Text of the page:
Rates are published with 95% confidence intervals (CIs) to allow users to identify significant differences between geographical areas, the sexes and over time. Significance is assigned on the basis of non-overlapping CIs. While more formalised and accurate methods of significance testing are available, the non-overlapping CI method is used because it is both simple to calculate and easily understood.
In previous publications, the standard error for age-standardised rates was calculated using a simple approximation method as shown below. The standard error is denoted as
SE(ASR) and calculated as:
ASR is the age-standardised rate
N is the total number of deaths in all age groups in each year
The age-standardised rate is a weighted sum of age-specific death rates where the age-specific weights represent the relative age distribution of the standard population (in this case the 2013 ESP). Therefore, it is more accurate to calculate its variance as the sum of the age-specific variances and to estimate its standard error as the square root of the variance as shown below.
wi is the number of individuals in the standard population in age group i
ri is the crude age-specific rate in the local population in age group i
di is the number of deaths in the local population in age group i
The standard error calculation has now been modified so that it takes into account the variance of the weighted sum of age-specific rates.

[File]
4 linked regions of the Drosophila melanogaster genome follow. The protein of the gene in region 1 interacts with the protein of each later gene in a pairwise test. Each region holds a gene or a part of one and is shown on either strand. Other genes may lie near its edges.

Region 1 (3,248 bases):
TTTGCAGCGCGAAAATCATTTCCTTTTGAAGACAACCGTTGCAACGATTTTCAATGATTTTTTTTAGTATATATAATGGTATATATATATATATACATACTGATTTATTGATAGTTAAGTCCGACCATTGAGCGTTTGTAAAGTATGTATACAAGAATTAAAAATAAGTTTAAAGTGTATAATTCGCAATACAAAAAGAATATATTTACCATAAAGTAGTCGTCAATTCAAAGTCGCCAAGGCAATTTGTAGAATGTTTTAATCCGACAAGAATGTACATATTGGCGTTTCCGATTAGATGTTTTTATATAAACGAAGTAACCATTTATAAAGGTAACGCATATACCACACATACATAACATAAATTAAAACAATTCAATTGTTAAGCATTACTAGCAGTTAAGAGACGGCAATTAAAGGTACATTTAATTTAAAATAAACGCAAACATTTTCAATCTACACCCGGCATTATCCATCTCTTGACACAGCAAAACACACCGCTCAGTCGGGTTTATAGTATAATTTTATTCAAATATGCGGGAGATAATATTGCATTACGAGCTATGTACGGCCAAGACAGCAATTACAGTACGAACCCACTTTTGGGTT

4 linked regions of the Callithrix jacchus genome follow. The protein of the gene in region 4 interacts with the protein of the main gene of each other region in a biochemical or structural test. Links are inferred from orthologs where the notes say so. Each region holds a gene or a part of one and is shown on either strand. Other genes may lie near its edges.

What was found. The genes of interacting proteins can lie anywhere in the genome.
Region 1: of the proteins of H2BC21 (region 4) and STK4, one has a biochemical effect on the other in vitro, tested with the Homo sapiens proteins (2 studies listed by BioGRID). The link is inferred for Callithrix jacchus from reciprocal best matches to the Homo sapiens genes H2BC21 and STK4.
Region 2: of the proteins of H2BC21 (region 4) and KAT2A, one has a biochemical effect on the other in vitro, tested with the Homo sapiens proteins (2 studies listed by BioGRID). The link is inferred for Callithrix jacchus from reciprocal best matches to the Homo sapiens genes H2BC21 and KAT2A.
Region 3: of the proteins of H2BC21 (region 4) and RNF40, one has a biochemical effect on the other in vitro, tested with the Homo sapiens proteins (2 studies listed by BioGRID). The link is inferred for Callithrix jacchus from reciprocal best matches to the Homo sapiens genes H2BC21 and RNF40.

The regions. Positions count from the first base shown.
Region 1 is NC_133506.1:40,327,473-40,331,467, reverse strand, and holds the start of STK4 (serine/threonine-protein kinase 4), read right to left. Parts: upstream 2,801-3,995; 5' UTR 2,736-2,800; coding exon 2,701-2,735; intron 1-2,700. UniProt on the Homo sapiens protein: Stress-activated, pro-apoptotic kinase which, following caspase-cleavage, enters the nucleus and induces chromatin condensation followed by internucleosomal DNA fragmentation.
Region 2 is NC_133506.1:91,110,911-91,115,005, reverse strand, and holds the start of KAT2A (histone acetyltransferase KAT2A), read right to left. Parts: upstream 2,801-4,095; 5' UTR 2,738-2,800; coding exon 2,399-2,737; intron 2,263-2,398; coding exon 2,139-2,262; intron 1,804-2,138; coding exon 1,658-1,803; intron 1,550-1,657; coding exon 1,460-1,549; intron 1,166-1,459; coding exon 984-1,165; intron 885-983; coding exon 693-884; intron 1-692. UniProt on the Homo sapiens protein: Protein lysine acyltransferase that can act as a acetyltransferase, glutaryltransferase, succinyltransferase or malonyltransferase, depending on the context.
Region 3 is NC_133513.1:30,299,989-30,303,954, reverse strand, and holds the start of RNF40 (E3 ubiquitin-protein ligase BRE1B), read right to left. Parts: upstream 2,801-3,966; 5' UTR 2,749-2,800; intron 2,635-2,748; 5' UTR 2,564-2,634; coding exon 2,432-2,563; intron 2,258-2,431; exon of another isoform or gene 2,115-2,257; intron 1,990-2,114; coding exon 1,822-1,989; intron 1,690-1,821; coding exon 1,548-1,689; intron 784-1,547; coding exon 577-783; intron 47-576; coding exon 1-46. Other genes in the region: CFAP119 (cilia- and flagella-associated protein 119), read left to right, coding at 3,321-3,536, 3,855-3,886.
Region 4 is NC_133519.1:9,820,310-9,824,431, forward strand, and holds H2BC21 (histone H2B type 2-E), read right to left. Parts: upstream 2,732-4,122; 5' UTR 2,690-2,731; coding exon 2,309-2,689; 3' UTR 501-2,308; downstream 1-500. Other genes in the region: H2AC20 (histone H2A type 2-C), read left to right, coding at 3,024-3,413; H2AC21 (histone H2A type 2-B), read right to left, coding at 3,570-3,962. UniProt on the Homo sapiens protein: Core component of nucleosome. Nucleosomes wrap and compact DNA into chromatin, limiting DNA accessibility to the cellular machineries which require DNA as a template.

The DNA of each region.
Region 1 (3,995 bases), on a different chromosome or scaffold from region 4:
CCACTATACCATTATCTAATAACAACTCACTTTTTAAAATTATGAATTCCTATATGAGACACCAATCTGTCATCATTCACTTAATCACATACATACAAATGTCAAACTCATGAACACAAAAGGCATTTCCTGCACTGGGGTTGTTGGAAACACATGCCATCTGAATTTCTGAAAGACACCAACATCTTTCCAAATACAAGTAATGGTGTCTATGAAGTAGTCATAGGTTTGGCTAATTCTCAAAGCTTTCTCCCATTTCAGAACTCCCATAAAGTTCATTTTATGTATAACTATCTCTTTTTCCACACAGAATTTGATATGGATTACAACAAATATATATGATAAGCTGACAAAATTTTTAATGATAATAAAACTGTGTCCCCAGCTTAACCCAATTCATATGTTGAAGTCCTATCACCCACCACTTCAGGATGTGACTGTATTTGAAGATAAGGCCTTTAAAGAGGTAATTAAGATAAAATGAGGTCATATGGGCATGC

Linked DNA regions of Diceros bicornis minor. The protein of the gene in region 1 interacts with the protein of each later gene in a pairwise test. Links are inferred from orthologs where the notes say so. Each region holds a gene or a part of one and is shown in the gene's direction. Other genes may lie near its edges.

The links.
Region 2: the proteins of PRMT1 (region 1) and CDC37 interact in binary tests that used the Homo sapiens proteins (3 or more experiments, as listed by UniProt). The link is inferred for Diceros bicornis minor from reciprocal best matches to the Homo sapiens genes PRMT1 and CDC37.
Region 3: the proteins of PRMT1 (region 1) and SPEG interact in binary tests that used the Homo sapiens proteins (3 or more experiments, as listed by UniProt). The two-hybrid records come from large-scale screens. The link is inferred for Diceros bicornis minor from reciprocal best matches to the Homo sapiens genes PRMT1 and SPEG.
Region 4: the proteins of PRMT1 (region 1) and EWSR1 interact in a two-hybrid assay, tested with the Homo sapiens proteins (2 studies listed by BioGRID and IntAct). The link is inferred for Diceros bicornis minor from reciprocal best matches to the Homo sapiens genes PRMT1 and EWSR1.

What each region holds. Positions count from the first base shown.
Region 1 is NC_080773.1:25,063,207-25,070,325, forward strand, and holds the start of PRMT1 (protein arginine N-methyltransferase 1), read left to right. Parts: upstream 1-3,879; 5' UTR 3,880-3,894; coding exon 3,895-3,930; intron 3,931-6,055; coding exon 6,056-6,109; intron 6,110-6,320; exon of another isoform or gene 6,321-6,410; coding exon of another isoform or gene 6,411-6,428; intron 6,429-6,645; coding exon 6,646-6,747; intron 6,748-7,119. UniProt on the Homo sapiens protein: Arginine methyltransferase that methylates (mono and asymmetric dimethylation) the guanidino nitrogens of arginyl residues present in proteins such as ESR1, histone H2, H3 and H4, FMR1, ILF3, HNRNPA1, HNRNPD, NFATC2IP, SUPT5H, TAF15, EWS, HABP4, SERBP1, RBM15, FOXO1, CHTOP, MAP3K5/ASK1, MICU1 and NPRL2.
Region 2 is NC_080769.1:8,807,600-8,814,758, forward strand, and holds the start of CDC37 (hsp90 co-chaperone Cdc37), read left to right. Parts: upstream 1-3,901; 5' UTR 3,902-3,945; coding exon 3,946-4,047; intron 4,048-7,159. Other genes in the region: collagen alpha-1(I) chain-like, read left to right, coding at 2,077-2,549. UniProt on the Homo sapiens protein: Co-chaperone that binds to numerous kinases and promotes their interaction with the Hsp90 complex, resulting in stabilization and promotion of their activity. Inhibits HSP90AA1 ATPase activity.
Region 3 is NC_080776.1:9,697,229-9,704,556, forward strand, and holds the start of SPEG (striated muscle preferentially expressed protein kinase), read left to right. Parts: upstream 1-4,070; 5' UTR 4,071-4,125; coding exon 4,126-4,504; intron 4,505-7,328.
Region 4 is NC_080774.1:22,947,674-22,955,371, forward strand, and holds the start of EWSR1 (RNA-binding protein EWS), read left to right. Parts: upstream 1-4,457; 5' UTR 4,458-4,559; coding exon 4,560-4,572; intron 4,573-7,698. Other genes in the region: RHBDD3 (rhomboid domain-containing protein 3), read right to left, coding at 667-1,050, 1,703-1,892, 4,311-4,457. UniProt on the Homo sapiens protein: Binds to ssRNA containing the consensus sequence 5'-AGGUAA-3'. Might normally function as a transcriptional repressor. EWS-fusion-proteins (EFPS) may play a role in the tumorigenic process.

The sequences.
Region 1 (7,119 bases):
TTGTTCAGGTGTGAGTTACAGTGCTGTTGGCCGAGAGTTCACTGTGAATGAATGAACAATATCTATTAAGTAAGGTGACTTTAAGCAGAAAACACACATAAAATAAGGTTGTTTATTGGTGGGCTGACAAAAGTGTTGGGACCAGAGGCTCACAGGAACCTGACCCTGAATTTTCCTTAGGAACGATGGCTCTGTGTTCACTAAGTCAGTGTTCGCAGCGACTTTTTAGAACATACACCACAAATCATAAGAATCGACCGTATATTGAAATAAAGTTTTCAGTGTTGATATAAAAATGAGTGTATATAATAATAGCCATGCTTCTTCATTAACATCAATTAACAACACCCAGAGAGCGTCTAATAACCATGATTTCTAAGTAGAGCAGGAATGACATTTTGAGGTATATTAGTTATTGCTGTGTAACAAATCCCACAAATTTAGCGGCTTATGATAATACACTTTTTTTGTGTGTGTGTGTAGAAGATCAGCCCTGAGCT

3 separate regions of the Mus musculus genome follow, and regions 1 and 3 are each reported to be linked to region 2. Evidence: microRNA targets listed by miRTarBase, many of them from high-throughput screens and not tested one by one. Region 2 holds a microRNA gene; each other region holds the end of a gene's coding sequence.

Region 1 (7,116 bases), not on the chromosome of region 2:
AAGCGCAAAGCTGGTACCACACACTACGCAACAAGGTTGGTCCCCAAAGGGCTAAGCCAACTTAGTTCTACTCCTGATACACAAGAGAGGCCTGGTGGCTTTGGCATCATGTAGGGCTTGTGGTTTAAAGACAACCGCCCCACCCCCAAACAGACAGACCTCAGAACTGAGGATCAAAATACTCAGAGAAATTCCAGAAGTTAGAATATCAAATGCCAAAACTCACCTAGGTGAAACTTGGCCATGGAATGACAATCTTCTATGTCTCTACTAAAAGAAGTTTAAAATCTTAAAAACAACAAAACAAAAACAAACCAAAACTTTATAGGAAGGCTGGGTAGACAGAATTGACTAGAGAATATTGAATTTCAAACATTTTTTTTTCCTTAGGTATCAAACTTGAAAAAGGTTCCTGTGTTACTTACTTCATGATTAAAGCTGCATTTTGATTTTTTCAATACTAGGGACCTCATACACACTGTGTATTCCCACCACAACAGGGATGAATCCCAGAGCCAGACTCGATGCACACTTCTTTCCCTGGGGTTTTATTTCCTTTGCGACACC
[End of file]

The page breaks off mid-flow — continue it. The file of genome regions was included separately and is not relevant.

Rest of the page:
The mortality data in this release are not subject to sampling variation as they were not drawn from a sample. Nevertheless, they may be affected by random variation, particularly where the number of deaths or probability of dying is small. To help assess the variability in the rates, they have been presented alongside 95% CIs.
The choice of the method used in calculating confidence intervals for rates will, in part, depend on the assumptions made about the distribution of the deaths data these rates are based on.
Traditionally, a normal approximation method has been used to calculate confidence intervals on the assumption that alcohol-specific deaths are normally distributed. However, if the annual number of alcohol-specific deaths is relatively small (fewer than 100), it may be assumed to follow a Poisson probability distribution. In such cases, it is more appropriate to use the confidence limit factors from a Poisson distribution table to calculate the confidence intervals instead of a normal approximation method.
The method now used in calculating confidence intervals for rates based on fewer than 100 deaths was proposed by Dobson and others (1991) as described in APHO, 2008 (PDF 2MB). In this method, confidence intervals are obtained by scaling and shifting (weighting) the exact interval for the Poisson distributed counts (number of deaths in each year). The weight used is the ratio of the standard error of the age-standardised rate to the standard error of the number of deaths. The lower and upper 95% CIs are denoted as ASR lower and ASR upper, respectively, and calculated as:
Dl and Du are the exact lower and upper confidence limits for the number of deaths, calculated using confidence limit factors from a Poisson probability distribution table